Wade qualified for the Saltsjöbaden Interzonal 1952, scored 6/20, and did not advance to the Candidates level. Wade defeated many-time Scottish champion William Fairhurst in a match at Glasgow 1953 by 5½-2½.
Wade went on to represent his adopted country in six Chess Olympiads, and his country of birth on one occasion. In 92 games, his totals at this level are: (+30 =36 −26), for 52.2 per cent. His detailed results in Olympiads, from olimpbase.org, follow.
Wade won several middle-strength Master events in the British Isles: Ilford 1957 and 1968, Paignton 1959, Dublin 1962, and Southend-on-Sea 1965.
Wade was generally no more than a middle-ranking player in strong international tournaments. His other highlights against high-standard international-level competition include:
Wade was the only British player (but not the only New Zealand player) to have faced Bobby Fischer in tournament play (outside of Olympiads). They met three times, with Wade drawing one game and losing the other two.
Wade earned the title of International Arbiter in 1958, and made much of his living from directing events. He defeated tournament winner Viktor Korchnoi at Buenos Aires 1960 in a tough game that went through a Queen and Rook middle game to a queen endgame to a final king and pawn endgame. In addition to staying active on the international circuit, Wade served as chess editor with the respected Batsford publishers in the 1960s and 1970s. He eventually retired to make way for Raymond Keene. He managed the Batsford Chess Library after this. Well respected as a chess coach and author, Wade helped Bobby Fischer prepare for his 1972 World Championship match with Boris Spassky by collating a special file of Spassky's games. He was awarded an OBE for services to chess in 1979. He was made an 'Honorary Member' of FIDE, the World Chess Federation. He declined to "trade in" his International Master title for that of honorary Grandmaster, considering his title, awarded in the days before title inflation, far more valuable.
Continuing to be an active player into his 80s, Wade was still able to play at a high level. This is shown by his performance at the 2006 Queenstown Chess International, where he scored 6/10 with only one loss, and drew his game against Grandmaster Murray Chandler. Wade played in the European Senior Teams chess championship for the last six years, with excellent results considering his age and grade. His last major event was the Staunton Memorial in London in July 2008, where he was badly outrated (a single draw would have increased his Elo rating), and he fought gamely but scored 0/11. A few weeks before his death, he played his final serious game, for the Athenaeum Chess Club.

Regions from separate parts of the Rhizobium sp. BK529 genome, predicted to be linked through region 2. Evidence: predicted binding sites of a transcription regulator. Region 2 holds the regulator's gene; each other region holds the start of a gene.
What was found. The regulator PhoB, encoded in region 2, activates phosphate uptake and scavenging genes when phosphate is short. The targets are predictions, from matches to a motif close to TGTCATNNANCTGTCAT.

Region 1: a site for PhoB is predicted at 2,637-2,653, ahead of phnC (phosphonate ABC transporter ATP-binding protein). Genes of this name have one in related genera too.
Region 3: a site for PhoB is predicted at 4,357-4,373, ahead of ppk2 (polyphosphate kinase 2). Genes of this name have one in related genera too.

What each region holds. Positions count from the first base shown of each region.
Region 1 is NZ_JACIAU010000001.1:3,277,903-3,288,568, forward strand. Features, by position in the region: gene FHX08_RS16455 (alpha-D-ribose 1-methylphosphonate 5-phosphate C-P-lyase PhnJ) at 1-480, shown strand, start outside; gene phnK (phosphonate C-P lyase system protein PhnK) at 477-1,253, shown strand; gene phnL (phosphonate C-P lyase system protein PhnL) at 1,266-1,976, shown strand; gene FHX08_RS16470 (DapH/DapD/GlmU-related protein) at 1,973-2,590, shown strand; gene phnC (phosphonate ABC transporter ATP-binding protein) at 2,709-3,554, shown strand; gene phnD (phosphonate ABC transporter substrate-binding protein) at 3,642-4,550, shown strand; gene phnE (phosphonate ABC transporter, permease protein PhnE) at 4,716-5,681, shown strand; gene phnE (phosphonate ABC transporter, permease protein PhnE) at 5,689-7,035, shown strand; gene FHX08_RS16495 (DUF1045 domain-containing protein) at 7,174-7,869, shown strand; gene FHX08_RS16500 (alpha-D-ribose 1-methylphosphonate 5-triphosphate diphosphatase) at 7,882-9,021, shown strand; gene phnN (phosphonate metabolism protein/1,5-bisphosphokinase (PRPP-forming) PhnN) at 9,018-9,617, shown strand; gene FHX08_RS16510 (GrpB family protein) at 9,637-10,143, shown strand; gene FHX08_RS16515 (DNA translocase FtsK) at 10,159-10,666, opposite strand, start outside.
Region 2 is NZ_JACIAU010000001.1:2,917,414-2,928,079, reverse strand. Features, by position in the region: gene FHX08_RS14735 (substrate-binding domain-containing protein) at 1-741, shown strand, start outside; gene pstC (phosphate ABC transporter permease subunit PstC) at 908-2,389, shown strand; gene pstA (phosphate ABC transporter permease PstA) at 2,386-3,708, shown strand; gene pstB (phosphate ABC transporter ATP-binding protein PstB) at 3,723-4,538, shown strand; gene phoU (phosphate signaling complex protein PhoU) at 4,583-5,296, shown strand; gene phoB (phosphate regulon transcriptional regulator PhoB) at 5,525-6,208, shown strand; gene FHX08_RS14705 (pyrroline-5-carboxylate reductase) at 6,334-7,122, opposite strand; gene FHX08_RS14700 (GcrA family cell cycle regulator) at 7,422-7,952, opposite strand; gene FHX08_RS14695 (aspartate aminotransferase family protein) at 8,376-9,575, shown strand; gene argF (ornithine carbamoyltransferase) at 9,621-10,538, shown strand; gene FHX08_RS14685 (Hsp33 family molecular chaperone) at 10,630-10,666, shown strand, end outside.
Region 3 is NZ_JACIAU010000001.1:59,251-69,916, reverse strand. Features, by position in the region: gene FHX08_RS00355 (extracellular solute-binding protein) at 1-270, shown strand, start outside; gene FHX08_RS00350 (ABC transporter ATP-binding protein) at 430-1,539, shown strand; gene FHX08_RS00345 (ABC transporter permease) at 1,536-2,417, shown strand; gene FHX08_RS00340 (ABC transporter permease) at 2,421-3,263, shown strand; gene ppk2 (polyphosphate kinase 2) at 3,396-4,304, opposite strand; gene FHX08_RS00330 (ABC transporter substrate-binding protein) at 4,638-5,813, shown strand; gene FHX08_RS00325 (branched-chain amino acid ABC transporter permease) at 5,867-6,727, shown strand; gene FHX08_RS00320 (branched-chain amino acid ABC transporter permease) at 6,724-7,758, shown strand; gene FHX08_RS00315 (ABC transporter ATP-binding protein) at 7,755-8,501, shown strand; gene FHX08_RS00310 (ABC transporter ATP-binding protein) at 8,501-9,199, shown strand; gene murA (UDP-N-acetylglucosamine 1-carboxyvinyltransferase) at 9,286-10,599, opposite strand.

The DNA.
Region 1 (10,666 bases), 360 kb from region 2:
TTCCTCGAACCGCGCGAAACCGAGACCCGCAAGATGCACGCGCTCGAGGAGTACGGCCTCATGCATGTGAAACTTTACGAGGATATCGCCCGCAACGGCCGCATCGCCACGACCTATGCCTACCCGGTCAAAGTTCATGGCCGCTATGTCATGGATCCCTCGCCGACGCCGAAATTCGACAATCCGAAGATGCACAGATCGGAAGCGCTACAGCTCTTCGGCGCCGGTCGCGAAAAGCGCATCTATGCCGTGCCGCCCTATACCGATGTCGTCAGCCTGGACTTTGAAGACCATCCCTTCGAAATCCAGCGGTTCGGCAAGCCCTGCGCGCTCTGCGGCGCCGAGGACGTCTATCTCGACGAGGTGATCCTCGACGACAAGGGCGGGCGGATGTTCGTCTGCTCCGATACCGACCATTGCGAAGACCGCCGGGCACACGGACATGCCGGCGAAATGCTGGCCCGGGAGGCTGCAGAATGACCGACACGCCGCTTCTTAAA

Wade built up an enormous chess library at his house in South London, which included books, magazines and many original bulletins from tournaments: these latter were the primary sources for many types of chess literature. The growth of this library was supported by B.T. Batsford. Eventually the library was given to the nation, though its eventual destination is not certain at present. In the days before computer databases the Wade library was often used by British and foreign players in preparation for matches.
Wade was hospitalized on 26 November 2008, with severe pneumonia and died on 29 November 2008.
Wade was one of the first to play the chess opening 1.d4 d6 2.Nf3 Bg4, and played it for over 30 years. As of 2008, it is a slightly unusual but well-respected opening that has been played by a number of high-level grandmasters. It is known as the Wade Defence for Wade's advocacy of and contributions to the opening.